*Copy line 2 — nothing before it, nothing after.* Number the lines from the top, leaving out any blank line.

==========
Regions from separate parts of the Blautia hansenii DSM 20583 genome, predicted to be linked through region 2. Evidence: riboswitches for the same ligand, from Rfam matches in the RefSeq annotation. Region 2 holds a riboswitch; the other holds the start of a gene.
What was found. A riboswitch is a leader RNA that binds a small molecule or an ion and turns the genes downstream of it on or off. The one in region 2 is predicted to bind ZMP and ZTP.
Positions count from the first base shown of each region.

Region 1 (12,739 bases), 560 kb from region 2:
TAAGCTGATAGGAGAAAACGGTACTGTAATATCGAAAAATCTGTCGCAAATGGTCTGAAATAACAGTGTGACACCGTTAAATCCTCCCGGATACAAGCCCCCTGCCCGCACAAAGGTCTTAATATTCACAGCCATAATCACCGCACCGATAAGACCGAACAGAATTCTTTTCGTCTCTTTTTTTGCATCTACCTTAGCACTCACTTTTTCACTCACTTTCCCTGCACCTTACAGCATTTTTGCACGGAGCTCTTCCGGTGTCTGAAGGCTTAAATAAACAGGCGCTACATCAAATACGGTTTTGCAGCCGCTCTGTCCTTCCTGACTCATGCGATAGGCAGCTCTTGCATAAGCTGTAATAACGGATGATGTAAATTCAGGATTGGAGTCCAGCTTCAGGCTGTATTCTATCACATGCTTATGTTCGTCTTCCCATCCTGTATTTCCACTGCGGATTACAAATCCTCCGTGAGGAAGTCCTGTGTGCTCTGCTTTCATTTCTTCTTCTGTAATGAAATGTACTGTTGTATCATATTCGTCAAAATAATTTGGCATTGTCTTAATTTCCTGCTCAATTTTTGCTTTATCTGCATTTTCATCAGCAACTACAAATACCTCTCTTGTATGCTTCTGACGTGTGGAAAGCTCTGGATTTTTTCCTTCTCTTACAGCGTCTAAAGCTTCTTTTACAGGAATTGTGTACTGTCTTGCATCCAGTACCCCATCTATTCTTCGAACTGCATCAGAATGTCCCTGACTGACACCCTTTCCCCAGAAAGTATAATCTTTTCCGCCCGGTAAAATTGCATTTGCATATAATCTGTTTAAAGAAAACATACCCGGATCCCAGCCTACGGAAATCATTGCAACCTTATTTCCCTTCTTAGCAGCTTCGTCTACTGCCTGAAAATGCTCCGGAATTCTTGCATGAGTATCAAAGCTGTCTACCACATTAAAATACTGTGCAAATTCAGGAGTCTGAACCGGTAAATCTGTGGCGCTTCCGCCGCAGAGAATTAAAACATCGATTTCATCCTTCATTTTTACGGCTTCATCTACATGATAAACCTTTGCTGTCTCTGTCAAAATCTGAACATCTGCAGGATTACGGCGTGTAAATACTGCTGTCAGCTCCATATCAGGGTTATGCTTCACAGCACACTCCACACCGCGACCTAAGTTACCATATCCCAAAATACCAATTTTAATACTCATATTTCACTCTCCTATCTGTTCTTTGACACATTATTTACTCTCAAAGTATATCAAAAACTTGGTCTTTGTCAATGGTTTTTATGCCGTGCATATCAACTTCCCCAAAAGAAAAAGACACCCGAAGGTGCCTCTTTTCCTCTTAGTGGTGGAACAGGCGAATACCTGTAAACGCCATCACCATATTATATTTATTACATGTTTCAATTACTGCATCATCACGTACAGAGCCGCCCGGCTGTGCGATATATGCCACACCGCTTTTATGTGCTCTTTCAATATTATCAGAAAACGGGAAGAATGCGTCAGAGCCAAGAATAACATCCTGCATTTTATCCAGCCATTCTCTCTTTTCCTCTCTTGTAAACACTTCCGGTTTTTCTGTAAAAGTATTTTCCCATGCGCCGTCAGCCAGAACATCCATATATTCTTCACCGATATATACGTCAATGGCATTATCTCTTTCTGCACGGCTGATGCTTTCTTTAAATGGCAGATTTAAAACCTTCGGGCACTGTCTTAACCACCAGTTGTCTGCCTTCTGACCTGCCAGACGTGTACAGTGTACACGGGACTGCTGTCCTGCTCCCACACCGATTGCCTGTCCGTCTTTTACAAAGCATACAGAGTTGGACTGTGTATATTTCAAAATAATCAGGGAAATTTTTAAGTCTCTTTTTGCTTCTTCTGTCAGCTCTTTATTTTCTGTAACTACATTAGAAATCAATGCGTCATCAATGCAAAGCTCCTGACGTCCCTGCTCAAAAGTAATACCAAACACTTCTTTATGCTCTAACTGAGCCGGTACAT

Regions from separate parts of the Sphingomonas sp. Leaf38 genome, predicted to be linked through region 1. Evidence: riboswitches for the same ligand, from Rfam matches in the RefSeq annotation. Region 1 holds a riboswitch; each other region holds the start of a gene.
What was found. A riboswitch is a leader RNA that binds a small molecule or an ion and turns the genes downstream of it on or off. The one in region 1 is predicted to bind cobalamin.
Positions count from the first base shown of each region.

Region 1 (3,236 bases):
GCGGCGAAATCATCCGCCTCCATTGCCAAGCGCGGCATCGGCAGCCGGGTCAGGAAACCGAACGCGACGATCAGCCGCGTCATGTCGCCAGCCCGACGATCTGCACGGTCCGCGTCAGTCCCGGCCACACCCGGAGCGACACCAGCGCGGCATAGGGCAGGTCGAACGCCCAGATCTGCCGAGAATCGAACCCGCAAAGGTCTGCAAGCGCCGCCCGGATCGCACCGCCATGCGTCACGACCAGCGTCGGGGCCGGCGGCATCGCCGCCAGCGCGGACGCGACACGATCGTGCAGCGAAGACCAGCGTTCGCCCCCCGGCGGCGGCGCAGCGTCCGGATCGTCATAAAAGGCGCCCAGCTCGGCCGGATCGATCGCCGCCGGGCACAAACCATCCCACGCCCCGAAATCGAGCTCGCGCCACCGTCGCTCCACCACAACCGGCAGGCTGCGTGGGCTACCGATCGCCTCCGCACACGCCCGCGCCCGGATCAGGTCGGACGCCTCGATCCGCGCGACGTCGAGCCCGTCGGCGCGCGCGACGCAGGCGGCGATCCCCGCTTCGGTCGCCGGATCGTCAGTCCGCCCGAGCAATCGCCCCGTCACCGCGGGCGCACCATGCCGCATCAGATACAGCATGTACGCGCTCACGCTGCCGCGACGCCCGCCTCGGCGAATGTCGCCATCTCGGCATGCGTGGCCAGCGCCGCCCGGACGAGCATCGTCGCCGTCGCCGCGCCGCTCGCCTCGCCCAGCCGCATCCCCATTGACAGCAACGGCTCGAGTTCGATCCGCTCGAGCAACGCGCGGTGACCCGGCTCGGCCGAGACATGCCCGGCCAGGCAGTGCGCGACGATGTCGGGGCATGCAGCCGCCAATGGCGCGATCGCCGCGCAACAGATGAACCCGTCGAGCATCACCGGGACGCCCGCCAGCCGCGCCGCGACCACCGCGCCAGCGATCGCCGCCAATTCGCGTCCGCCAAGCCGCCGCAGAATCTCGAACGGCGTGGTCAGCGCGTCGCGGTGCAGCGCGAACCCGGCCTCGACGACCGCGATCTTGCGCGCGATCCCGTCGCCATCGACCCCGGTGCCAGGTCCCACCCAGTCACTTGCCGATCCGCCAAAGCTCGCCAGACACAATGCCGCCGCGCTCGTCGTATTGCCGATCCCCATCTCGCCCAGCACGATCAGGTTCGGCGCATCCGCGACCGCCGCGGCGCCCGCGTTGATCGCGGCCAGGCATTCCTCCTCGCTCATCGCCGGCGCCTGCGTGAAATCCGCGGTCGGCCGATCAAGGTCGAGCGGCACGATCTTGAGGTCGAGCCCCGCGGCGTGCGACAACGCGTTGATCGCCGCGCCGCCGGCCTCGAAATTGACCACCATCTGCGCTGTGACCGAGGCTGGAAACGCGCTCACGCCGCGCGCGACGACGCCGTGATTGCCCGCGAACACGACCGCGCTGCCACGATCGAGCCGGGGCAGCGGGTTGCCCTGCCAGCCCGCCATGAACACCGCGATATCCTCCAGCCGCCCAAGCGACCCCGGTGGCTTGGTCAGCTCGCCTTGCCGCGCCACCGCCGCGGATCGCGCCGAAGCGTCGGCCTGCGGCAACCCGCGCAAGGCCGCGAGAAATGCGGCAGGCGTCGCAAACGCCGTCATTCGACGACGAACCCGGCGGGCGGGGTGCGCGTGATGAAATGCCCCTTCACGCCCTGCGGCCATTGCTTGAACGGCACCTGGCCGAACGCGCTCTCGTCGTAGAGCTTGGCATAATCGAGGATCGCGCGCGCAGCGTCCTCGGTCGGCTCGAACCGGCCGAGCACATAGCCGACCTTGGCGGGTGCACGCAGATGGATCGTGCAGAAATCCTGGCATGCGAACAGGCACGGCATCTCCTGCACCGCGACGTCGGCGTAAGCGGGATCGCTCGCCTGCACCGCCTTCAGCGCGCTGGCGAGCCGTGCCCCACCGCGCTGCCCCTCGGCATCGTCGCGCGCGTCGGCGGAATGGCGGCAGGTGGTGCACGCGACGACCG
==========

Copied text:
What was found. A riboswitch is a leader RNA that binds a small molecule or an ion and turns the genes downstream of it on or off. The one in region 2 is predicted to bind ZMP and ZTP.